Here's our summary of key events overnight that affect New Zealand, with news markets seem to be tiring of all the political shenanigans.
Today, politics may be grabbing all the headlines, but the economic drivers are still working away in the background.
The American mechandise trade deficit widened sharply in December to -US$72.6 bln, and on a seasonal basis one of the widest monthly deficits on record. Exports fell -1.3% year-on-year to December while imports rose +3.3% on the same basis. This is another sign that US economic growth slowed in the fourth quarter.
In their housing market, a sign activity is picking up. Pending home sales rose in January from December with a good +4.6% gain. But year-on-year they are down -3.2%.
Canada inflation came in at +1.4% in January, down sharply from the 2.0% rate reported for December. This wasn't unexpected and is essentially driven by much lower petrol prices (-14.2%).
Across the Atlantic, the latest batch of confidence surveys shows falling economic sentiment. Consumers are staying downbeat while manufacturers turned sharply negative even as the service sector recorded a more positive outlook.
Equity markets are almost all in negative territory. After good gains in Shanghai (+0.4%) and Tokyo (+0.5%) yesterday, European bourses turned lower (-0.5%), and Wall Street is following them down (-0.2%) in mid-day trade today, although the losses are being limited as the session wears on.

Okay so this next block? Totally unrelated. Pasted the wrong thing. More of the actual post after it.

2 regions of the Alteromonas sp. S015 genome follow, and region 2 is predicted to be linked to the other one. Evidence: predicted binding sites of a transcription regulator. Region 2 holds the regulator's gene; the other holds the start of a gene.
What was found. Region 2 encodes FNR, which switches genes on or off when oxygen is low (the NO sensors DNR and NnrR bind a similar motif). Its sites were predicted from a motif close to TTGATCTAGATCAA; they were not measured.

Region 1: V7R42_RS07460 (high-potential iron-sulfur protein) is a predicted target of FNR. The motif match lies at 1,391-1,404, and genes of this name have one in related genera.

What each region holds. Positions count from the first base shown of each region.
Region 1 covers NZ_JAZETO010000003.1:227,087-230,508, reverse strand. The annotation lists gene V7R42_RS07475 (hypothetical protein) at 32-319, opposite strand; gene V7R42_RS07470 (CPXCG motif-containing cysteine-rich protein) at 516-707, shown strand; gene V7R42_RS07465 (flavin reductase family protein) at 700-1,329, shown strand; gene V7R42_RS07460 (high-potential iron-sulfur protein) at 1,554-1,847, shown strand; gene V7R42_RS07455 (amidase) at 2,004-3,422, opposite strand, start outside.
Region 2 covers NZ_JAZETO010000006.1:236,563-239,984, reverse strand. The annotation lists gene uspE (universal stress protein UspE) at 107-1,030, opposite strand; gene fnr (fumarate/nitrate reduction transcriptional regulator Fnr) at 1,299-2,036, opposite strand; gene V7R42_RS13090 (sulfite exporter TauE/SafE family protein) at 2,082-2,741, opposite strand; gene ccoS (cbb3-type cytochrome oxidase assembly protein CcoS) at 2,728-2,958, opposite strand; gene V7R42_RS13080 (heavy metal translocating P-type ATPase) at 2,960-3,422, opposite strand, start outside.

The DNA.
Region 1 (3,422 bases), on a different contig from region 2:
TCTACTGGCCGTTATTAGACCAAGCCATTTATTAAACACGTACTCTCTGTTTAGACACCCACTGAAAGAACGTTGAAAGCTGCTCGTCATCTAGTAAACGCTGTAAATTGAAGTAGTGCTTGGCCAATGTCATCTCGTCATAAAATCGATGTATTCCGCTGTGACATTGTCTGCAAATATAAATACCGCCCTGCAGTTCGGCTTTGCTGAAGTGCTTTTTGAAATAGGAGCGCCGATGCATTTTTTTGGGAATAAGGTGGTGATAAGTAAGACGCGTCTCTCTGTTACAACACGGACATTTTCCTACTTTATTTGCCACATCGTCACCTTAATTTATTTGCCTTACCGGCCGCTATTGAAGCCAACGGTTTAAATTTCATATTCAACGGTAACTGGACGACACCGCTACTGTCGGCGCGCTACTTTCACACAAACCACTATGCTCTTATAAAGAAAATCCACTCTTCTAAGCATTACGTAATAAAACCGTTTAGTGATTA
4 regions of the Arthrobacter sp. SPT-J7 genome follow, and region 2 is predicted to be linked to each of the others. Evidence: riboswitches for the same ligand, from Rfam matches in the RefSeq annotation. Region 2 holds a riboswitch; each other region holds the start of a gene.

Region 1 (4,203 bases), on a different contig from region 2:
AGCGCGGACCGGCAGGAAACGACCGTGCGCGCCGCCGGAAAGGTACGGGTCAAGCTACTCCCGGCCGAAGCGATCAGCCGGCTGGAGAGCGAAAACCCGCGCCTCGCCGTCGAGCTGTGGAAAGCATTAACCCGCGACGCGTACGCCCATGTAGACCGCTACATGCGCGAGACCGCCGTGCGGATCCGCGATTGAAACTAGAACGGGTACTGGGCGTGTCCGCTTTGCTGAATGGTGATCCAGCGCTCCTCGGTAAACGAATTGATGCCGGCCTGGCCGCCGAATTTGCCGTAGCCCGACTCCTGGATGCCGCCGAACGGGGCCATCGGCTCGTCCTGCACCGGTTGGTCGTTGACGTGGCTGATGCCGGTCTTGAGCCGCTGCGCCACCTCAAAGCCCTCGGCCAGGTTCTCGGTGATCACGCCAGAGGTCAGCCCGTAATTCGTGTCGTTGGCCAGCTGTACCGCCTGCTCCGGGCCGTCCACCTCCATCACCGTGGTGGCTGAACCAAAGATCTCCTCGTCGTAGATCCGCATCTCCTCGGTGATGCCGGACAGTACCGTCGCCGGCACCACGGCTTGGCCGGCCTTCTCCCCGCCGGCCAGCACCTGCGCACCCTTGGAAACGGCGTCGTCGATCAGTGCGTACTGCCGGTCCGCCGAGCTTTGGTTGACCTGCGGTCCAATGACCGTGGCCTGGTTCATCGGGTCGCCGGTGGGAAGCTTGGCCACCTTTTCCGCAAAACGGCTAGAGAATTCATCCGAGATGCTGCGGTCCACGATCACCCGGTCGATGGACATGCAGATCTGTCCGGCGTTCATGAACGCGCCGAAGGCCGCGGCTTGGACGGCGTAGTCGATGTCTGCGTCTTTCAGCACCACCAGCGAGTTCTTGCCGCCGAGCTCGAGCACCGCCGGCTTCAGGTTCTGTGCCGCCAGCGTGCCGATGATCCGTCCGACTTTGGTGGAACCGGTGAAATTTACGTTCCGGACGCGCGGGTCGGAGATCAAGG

In Australia, they had another quarter (to December) where construction work completed came in way below expectations. In fact, this data is now lower in 2018 than in 2017 by -0.5%. The sharp contraction in residential building is expected to be a significant drag on the broader Australian economy.
And staying in Australia, ASIC has revealed it will be using 'big data' to check that mortgage brokers aren't submitting applications that distort income levels, with a new program designed to catch out cheaters. The prescriptive reach of both the regulators and lenders into individual borrower's personal affairs is a direct result of Hayne's Report which forces mortgage industry participants to assume all mortgage applications are flawed. Banks are now directly responsible for verifying the honesty of the application and it is the banker who will be sanctioned if they get it wrong.
The UST 10yr yield is at 2.68% after a rise of +3 bps. Their 2-10 curve is higher at just on +18 bps while their 1-5 curve is still a negative -6 bps, but a little less so today. It has been negative all year. The Aussie Govt 10yr is up +1 bp to 2.11%, the China Govt 10yr is down -2 bps to 3.19%, while the NZ Govt 10 yr is down -1 bp at 2.17%.
Gold is down -US$5 today at US$1,320/oz.
US oil prices are sharply higher at just over US$57/bbl while the Brent benchmark is up to just on US$66.50/bbl. OPEC has confirmed production cuts, in direct defiance of the US President's 'warning'.
The Kiwi dollar is starting today lower by -½c at 68.4 USc. On the cross rates we are unchanged at 95.9 AUc. Against the euro we are at 60.2 euro cents. That puts the TWI-5 down to 72.7.
The bitcoin price is virtually unchanged at US$3,797. This rate is charted in the exchange rate set below.
The easiest place to stay up with event risk today is by following our Economic Calendar here ».